With his ongoing interaction with George Lucas and Star Wars, Seth Green and his cronies at “Robot Chicken” have been put in the envious position of both admiring the Star Wars pantheon but also being able to make fun of it. With “Robot Chicken: Star Wars Episode III”, the balance becomes more dynamic with the aspect that while the spoof element are distinctly in play, some more dramatic elements of sorts are being explored. Situated almost as a biopic in reverse with the Emperor in addition to the manic channel change progression thrown in, there is more a narrative progression to the proceedings than ever before.
Beginning with the song “Teenage Wasteland” as Palpatine is being thrown to his death, the episode takes on a vast gamut. The great homages are there. One particularly reverse engineered one is a take off from “A New Hope” where Ben informs Luke after his Aunt and Uncle died that he has a new Sandcrawler. It cuts to the Crawler jumping a chasm just like the Ferrari jumped a hill to John Williams’ music in “Ferris Buellar’s Day Off”. Another that definitely works to this aspect is when Vader gets his suit at the end of Episode III. Instead of becoming melodramatic, it turns into a disco across the Death Star with some new music cues which plays undeniably funny.
Some of the more dry and dark somber comedic tones plays in three separate sets. One involves two Stormtroopers accidently setting fire to Owen & Beru’s place on Tatooine. Luke’s relatives come out engulfed in fire, screaming while the guilty stormtroopers try to sneak away. Another is when Luke is filling up at a space gas station. The person pulling in next to him is the Ice Creature whose arm he cut off during the Hoth Excursion. The use of moving cameras and POV is the most advanced element of technical work yet. It is also very Stephen King-ish in its delivery with some actual emotional connotations. The last segment of note in this pantheon is when a Stormtrooper accidentally kills an Ewok in the forest. When he tries to put the bear out of its misery, he causes it more pain. It turns out all his friends walk in on the violence. Again very interesting dynamic which hopefully translates to the “Star Wars” project Green and Lucas are developing for future production.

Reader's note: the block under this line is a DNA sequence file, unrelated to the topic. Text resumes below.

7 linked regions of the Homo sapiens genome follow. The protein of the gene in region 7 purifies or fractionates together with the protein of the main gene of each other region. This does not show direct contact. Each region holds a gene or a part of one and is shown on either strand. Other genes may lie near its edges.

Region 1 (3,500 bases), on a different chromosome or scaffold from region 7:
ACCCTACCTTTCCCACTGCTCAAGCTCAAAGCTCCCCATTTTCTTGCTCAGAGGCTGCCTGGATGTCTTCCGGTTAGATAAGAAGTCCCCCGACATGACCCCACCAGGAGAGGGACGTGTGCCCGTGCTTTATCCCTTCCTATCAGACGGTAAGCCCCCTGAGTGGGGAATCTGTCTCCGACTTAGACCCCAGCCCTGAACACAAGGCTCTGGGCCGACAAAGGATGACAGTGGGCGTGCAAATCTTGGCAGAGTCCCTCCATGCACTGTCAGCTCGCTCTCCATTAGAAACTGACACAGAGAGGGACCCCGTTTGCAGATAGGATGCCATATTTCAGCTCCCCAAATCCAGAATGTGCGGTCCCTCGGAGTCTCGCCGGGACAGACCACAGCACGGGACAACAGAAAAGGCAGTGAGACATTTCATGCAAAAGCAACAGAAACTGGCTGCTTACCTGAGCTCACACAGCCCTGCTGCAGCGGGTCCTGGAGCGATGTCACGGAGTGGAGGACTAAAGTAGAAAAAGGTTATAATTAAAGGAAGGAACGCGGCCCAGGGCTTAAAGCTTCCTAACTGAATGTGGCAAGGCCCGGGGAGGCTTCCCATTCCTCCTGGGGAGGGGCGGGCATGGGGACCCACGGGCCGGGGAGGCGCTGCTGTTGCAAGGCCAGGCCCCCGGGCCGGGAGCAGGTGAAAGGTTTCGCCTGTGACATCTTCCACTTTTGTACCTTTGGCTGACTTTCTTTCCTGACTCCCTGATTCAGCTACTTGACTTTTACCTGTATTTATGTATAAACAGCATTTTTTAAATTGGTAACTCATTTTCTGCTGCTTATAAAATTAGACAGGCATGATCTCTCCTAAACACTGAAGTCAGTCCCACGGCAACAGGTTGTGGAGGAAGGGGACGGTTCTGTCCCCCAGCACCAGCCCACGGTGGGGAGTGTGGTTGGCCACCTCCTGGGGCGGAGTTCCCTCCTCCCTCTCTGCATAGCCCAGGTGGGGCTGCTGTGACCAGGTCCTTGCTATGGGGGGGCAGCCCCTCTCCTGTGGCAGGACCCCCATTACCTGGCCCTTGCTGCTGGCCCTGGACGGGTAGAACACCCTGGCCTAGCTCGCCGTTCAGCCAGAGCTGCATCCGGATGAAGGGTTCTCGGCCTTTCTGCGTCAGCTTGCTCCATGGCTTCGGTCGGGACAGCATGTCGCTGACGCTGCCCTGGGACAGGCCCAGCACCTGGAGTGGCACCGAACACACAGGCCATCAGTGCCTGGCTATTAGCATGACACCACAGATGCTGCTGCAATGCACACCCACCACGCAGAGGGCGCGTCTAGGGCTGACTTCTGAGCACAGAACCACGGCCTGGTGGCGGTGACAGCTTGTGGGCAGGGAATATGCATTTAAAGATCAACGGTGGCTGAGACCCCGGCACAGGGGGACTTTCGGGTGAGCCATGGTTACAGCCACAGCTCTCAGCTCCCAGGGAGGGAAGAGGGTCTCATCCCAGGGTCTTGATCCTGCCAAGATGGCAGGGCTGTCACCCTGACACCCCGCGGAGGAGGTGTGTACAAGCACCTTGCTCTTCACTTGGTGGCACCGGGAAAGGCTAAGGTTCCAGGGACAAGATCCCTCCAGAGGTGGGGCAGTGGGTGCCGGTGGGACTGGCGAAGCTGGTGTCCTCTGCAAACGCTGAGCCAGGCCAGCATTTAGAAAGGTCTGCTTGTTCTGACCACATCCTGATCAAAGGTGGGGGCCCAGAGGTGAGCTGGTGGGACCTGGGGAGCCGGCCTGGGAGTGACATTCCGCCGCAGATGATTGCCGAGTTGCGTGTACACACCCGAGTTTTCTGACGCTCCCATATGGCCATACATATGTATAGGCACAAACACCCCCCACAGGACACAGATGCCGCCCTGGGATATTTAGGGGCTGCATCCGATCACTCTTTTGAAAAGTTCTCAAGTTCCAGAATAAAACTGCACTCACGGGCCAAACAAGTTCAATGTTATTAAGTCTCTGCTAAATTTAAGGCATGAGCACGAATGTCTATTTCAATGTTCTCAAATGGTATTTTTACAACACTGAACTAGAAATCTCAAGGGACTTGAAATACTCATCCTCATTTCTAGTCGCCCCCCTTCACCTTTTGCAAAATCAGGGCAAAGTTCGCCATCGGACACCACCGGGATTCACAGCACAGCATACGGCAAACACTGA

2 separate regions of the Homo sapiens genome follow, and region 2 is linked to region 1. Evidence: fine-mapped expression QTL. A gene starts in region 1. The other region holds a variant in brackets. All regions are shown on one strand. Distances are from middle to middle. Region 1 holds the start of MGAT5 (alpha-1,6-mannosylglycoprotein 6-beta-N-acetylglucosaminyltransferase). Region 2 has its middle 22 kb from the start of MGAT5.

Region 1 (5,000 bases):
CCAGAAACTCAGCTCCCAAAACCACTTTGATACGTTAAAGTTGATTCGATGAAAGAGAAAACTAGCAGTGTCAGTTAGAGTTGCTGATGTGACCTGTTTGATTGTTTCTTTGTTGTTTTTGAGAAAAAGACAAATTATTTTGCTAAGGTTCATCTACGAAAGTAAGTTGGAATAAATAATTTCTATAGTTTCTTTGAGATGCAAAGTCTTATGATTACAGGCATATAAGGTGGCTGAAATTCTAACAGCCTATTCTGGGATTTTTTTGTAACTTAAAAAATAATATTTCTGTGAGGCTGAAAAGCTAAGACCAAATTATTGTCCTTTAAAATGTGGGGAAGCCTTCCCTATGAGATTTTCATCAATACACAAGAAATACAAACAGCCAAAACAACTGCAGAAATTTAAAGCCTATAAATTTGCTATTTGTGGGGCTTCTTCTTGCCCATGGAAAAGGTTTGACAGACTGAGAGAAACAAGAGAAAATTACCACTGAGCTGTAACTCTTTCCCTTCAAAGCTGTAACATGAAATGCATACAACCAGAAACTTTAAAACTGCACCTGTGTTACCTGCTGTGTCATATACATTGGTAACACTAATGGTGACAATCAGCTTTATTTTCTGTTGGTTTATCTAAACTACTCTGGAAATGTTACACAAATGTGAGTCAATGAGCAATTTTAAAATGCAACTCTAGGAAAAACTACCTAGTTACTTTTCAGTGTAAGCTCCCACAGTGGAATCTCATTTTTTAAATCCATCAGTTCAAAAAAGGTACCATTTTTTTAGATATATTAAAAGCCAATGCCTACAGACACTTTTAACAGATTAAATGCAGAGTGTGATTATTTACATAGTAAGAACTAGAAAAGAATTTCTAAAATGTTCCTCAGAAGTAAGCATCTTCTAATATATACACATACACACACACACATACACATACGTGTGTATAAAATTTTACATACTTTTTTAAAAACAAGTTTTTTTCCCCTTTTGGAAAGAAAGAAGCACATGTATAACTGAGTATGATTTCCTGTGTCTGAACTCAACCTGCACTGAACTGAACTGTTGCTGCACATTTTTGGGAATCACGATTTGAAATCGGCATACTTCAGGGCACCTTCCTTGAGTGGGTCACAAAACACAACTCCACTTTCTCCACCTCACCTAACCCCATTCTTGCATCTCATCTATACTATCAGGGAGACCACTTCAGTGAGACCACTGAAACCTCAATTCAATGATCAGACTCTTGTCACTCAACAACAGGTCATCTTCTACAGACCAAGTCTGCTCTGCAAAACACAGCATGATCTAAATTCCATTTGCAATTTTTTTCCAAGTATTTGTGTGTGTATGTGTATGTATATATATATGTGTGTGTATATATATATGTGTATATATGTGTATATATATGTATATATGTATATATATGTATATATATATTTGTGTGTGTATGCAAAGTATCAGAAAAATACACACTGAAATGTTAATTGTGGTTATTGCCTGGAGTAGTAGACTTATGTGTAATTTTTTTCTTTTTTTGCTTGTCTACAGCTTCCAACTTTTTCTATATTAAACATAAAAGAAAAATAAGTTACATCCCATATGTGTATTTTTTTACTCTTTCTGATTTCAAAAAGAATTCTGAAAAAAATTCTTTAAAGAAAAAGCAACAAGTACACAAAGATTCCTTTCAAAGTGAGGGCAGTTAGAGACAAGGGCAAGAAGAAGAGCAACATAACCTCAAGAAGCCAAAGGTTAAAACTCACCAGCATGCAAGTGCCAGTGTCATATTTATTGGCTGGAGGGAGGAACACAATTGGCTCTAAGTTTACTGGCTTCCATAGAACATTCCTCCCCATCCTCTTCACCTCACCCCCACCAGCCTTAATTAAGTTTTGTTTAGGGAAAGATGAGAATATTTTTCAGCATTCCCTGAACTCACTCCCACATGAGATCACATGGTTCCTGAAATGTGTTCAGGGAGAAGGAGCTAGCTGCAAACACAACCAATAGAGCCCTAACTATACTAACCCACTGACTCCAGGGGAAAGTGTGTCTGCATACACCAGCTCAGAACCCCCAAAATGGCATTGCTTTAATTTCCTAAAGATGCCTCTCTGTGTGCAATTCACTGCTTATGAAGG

At nearly an hour long, the project is undeniably ambitious. The addition of actual Star Wars cast members like Billy Dee Williams and Ahmed Best obviously adds credence in addition to Seth McFarlane (who creates his own odes on “Family Guy”) who voices The Emperor with a bit of Stewie to boot. The third special of Robot Chicken in its ode to “Star Wars” is both interesting and flawed in a great way which makes its intent all the more realized.